Trunk’s starts with the idea of a “competition gap” wherein women self-select themselves into lower-paying, less prestigious fields, and that even within their chosen field, they go for “support roles” rather than competitive management positions, or–in her case–even if they are in a “man’s field,” they choose to focus on womanly things, like writing about women and their lives. This is true! We do value competition and men over nurturing and women. (And I’ve written about this before in the context of libraries.)
But rather than having a problem with privileging things that are labeled male over things that are labeled female, rather than trying to elevate the prestige of “women’s work,” she wants women to just stop complaining about this gap:
The thing is that Kimberly concludes in her post that women are getting ripped off. It kills me. I don’t want to be writing next to women who believe that women are getting a raw deal and then complain about it. I don’t buy it.
Women are getting a raw deal if they’re constantly being told that choosing things that interest them and that they value, that being a woman are bad things and that if they were just more manly, they’d succeed. So what’s Trunk’s advice?
Women: It is very bad to write stuff about dinner with family if you are trying to get ahead. Do not do this. People assume that if you have kids you will do less work. This may or may not be true – I mean, doing less work. But what is true is that you should not talk about family at work if you want to be in the all-boys departments.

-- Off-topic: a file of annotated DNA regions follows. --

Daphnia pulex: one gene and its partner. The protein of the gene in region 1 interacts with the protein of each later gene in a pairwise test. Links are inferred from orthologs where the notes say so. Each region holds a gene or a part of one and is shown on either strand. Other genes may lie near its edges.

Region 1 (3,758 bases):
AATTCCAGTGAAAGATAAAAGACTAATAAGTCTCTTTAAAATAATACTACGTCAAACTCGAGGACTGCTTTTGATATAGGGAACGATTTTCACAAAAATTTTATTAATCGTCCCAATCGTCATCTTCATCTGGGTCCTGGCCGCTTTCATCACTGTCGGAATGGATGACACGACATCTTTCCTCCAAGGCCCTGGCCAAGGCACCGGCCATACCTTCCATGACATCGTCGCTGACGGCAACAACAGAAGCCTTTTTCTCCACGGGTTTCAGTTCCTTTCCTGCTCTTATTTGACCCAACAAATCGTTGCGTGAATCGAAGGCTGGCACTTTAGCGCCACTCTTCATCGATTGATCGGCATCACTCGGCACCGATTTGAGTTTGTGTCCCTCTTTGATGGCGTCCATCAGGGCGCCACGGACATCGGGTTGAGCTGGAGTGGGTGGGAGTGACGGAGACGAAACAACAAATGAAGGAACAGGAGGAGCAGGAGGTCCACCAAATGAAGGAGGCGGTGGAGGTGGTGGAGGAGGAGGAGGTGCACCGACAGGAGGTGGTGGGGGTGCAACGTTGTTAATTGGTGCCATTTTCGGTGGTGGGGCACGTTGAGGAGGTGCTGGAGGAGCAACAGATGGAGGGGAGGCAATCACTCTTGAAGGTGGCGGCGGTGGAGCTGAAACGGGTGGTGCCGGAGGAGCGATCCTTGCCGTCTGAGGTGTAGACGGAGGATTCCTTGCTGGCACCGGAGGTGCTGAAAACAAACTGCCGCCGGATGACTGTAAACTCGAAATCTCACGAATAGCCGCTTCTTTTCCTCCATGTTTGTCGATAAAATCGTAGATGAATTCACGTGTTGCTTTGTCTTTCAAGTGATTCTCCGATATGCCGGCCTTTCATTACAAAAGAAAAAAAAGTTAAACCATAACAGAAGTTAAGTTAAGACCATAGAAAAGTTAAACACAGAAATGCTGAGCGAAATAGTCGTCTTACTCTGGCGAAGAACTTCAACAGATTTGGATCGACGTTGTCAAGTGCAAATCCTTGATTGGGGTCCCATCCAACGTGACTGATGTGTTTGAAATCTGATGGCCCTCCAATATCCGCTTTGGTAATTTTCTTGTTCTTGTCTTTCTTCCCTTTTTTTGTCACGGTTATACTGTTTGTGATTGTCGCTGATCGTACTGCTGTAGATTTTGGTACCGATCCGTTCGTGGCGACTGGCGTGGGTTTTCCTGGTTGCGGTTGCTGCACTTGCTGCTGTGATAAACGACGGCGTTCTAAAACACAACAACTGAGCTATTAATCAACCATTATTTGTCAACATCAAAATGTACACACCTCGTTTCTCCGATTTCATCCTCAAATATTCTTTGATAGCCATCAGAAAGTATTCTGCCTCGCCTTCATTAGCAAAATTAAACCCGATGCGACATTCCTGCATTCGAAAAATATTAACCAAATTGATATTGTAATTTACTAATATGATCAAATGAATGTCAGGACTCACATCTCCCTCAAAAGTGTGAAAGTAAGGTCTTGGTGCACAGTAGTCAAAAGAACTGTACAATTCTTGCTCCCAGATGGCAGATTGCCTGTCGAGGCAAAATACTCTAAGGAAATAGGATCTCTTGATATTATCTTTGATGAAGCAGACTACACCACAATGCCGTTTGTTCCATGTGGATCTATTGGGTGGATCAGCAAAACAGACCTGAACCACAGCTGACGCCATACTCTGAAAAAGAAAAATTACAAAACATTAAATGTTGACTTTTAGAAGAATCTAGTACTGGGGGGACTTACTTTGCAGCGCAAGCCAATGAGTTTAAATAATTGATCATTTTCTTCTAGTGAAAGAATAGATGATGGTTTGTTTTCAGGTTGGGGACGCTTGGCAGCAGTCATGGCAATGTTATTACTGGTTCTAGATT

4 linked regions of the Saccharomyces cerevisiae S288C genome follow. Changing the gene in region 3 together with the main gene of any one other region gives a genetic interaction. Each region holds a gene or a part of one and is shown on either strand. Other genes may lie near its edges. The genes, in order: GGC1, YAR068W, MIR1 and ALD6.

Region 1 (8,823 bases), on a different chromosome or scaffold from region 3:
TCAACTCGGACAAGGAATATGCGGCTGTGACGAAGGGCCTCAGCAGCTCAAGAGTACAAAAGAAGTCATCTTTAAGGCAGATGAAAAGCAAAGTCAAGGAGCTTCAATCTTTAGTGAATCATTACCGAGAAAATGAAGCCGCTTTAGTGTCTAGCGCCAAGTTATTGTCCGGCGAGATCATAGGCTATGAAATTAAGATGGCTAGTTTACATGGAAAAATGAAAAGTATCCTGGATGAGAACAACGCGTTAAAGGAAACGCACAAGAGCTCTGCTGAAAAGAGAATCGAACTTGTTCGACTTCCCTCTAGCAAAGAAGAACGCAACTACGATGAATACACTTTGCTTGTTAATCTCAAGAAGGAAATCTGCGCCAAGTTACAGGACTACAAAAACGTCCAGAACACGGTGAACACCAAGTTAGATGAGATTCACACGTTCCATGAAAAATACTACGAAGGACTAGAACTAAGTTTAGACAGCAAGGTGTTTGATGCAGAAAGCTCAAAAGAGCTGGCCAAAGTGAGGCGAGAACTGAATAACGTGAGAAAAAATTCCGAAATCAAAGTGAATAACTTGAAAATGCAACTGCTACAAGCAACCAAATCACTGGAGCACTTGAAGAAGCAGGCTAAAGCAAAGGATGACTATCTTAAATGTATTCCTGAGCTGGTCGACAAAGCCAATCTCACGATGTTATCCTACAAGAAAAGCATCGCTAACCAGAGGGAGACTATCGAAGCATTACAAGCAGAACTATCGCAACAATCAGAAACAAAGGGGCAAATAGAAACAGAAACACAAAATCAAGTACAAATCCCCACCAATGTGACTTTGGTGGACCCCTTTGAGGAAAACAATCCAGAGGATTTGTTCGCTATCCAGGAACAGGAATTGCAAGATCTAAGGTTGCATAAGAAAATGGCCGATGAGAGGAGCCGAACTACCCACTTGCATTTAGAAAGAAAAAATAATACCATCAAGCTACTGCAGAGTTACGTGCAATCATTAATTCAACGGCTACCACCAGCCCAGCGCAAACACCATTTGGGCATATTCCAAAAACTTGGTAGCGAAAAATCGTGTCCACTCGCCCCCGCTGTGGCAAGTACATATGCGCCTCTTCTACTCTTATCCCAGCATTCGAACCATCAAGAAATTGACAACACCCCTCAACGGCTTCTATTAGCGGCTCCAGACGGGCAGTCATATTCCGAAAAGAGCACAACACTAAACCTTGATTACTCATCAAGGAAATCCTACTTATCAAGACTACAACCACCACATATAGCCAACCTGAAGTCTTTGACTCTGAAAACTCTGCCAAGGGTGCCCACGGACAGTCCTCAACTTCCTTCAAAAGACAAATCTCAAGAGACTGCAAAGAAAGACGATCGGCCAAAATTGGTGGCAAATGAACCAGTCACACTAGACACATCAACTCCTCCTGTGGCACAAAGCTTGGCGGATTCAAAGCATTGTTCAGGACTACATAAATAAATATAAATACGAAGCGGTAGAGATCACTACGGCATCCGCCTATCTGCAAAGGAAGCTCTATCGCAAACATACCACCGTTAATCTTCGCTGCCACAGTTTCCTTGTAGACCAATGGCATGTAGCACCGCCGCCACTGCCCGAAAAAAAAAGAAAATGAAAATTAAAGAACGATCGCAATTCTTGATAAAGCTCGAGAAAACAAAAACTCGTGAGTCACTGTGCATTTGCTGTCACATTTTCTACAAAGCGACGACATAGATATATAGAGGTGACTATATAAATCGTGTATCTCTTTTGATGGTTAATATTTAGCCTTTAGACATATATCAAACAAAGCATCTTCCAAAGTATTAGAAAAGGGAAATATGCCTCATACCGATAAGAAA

But here’s the thing: I don’t want to be in the all-boys departments. I want to do work that is meaningful to me, and I want society to value that work. Every day, I work in a public library with teens–I think the only way it could be more women’s work is if I were working with children–and that work has an impact on those teens and on my community. I am proud of what I do. I’d like for other people to value that as much as they value technology, competition, and dudeliness.
Some encouraging successes
Wow, after that downer, let’s talk about some good things that have happened recently!
Michelle Luhtala, the librarian at the high school in the town that my library serves, is hands-down totally awesome. She’s really plugged into technology and the importance of tech in libraries and schools, she’s a webinar facilitator for edWeb.net, she’s been named Librarian of the Year by CLA, she was recently elected Director of Region 1 of AASL, she churns out instructional tools like crazy, and she has a great relationship with her students. Last year her library was one of two to be named AASL’s National School Library Program of the Year, and earlier this month Nancy Everhart, the president of AASL, made New Canaan High School her Connecticut stop on her nationwide tour.
More good news: at the beginning of this year, a controversy erupted when the director of the Enfield (CT) Public Library was told the library couldn’t show Michael Moore’s “Sicko” as part of their ongoing film program. The library was eventually allowed to show the movie, which was a victory in itself, but the director was also recently recognized by the Connecticut Library Association with an Intellectual Freedom Award.
There are lots of successes we have each day that are never officially recognized with awards but are just as meaningful. David Lubar recently wrote a LiveJournal post about an email he received from a parent about how his books had so captured her son’s imagination that he had gone from below grade-level reading to above grade-level–and that he’d begun writing his own stories. That’s really powerful stuff.